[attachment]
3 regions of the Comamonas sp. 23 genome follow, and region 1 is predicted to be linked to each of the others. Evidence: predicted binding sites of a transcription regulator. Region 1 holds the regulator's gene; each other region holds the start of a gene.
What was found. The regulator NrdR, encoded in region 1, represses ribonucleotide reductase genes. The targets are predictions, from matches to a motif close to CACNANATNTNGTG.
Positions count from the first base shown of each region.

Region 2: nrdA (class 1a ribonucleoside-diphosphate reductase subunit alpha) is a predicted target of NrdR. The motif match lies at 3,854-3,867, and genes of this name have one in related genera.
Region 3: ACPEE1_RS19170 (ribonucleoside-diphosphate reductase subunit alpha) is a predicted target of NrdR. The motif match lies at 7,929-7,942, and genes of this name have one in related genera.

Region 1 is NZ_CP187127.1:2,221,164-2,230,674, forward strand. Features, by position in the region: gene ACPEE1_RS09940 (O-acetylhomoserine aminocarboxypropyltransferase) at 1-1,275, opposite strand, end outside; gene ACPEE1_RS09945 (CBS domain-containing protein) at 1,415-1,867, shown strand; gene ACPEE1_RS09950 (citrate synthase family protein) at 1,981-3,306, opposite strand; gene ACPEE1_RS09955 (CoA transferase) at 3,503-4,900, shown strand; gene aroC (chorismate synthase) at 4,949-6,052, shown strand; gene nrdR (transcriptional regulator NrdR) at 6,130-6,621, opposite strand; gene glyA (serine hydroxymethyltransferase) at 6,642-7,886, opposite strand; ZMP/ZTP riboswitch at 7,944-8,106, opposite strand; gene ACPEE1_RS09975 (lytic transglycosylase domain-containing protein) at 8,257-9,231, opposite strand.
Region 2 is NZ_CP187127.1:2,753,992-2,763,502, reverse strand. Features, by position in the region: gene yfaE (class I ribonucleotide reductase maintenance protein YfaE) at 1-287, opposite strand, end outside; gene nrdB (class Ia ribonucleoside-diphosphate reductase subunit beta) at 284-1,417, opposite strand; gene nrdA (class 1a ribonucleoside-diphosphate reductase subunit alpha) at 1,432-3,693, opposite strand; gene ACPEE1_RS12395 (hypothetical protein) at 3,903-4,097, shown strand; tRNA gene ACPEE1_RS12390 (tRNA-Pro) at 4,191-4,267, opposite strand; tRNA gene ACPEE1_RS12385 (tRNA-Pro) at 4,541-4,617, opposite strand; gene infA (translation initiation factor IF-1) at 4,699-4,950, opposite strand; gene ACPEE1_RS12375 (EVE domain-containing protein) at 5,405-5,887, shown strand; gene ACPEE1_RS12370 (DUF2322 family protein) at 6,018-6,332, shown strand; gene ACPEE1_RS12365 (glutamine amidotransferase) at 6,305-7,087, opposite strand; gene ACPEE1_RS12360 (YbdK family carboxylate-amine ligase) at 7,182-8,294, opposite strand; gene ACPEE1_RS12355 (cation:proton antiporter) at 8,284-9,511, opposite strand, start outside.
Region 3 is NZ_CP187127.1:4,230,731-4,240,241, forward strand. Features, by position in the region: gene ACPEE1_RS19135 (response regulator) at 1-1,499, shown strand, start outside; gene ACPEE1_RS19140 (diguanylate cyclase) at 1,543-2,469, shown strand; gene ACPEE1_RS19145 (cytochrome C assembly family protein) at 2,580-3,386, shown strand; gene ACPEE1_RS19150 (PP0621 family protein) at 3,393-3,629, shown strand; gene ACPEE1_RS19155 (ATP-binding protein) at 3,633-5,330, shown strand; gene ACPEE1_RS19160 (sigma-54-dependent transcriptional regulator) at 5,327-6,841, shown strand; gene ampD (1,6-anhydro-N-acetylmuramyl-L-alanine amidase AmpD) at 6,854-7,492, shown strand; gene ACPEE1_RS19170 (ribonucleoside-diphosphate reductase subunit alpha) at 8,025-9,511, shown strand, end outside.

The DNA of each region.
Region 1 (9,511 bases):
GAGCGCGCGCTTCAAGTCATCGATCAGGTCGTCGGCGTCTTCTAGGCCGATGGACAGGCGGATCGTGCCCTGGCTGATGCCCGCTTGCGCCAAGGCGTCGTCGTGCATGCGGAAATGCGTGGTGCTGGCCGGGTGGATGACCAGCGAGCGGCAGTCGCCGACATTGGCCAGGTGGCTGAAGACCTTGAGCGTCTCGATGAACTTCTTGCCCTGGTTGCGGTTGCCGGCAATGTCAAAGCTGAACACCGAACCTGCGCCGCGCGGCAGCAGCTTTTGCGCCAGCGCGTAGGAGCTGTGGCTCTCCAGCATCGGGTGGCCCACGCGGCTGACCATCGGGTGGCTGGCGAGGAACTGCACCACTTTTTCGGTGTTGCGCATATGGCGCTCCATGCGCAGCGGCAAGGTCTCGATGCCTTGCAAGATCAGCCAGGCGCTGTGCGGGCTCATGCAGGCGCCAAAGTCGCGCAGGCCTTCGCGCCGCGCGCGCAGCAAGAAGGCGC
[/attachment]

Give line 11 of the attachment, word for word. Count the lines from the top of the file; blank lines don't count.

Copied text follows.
GAGCGCGCGCTTCAAGTCATCGATCAGGTCGTCGGCGTCTTCTAGGCCGATGGACAGGCGGATCGTGCCCTGGCTGATGCCCGCTTGCGCCAAGGCGTCGTCGTGCATGCGGAAATGCGTGGTGCTGGCCGGGTGGATGACCAGCGAGCGGCAGTCGCCGACATTGGCCAGGTGGCTGAAGACCTTGAGCGTCTCGATGAACTTCTTGCCCTGGTTGCGGTTGCCGGCAATGTCAAAGCTGAACACCGAACCTGCGCCGCGCGGCAGCAGCTTTTGCGCCAGCGCGTAGGAGCTGTGGCTCTCCAGCATCGGGTGGCCCACGCGGCTGACCATCGGGTGGCTGGCGAGGAACTGCACCACTTTTTCGGTGTTGCGCATATGGCGCTCCATGCGCAGCGGCAAGGTCTCGATGCCTTGCAAGATCAGCCAGGCGCTGTGCGGGCTCATGCAGGCGCCAAAGTCGCGCAGGCCTTCGCGCCGCGCGCGCAGCAAGAAGGCGC